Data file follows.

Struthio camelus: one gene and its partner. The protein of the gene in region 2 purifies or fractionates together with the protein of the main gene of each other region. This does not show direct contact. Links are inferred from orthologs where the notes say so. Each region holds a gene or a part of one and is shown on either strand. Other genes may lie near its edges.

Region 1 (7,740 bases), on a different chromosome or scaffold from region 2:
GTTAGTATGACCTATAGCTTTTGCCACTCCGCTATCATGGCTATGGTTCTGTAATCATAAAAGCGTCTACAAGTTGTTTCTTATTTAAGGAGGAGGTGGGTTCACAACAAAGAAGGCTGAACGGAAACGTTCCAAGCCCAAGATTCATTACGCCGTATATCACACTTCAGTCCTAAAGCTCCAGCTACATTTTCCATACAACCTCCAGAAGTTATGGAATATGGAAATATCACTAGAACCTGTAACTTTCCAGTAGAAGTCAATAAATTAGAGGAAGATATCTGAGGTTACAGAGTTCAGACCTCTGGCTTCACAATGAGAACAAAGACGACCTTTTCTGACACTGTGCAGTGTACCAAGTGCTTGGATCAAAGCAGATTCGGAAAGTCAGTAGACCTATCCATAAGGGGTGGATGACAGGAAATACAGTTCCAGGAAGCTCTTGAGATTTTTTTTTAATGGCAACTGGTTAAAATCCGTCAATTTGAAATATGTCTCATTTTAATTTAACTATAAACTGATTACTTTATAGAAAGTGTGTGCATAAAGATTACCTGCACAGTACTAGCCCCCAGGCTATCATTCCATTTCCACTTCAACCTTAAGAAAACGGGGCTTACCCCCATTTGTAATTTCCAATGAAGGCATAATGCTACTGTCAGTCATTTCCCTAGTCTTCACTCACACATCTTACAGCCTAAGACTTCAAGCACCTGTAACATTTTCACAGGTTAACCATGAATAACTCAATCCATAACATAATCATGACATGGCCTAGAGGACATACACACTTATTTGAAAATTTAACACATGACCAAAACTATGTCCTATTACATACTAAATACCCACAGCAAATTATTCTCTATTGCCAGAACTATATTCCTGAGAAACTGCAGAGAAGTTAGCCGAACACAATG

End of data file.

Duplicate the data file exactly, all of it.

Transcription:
Struthio camelus: one gene and its partner. The protein of the gene in region 2 purifies or fractionates together with the protein of the main gene of each other region. This does not show direct contact. Links are inferred from orthologs where the notes say so. Each region holds a gene or a part of one and is shown on either strand. Other genes may lie near its edges.

Region 1 (7,740 bases), on a different chromosome or scaffold from region 2:
GTTAGTATGACCTATAGCTTTTGCCACTCCGCTATCATGGCTATGGTTCTGTAATCATAAAAGCGTCTACAAGTTGTTTCTTATTTAAGGAGGAGGTGGGTTCACAACAAAGAAGGCTGAACGGAAACGTTCCAAGCCCAAGATTCATTACGCCGTATATCACACTTCAGTCCTAAAGCTCCAGCTACATTTTCCATACAACCTCCAGAAGTTATGGAATATGGAAATATCACTAGAACCTGTAACTTTCCAGTAGAAGTCAATAAATTAGAGGAAGATATCTGAGGTTACAGAGTTCAGACCTCTGGCTTCACAATGAGAACAAAGACGACCTTTTCTGACACTGTGCAGTGTACCAAGTGCTTGGATCAAAGCAGATTCGGAAAGTCAGTAGACCTATCCATAAGGGGTGGATGACAGGAAATACAGTTCCAGGAAGCTCTTGAGATTTTTTTTTAATGGCAACTGGTTAAAATCCGTCAATTTGAAATATGTCTCATTTTAATTTAACTATAAACTGATTACTTTATAGAAAGTGTGTGCATAAAGATTACCTGCACAGTACTAGCCCCCAGGCTATCATTCCATTTCCACTTCAACCTTAAGAAAACGGGGCTTACCCCCATTTGTAATTTCCAATGAAGGCATAATGCTACTGTCAGTCATTTCCCTAGTCTTCACTCACACATCTTACAGCCTAAGACTTCAAGCACCTGTAACATTTTCACAGGTTAACCATGAATAACTCAATCCATAACATAATCATGACATGGCCTAGAGGACATACACACTTATTTGAAAATTTAACACATGACCAAAACTATGTCCTATTACATACTAAATACCCACAGCAAATTATTCTCTATTGCCAGAACTATATTCCTGAGAAACTGCAGAGAAGTTAGCCGAACACAATG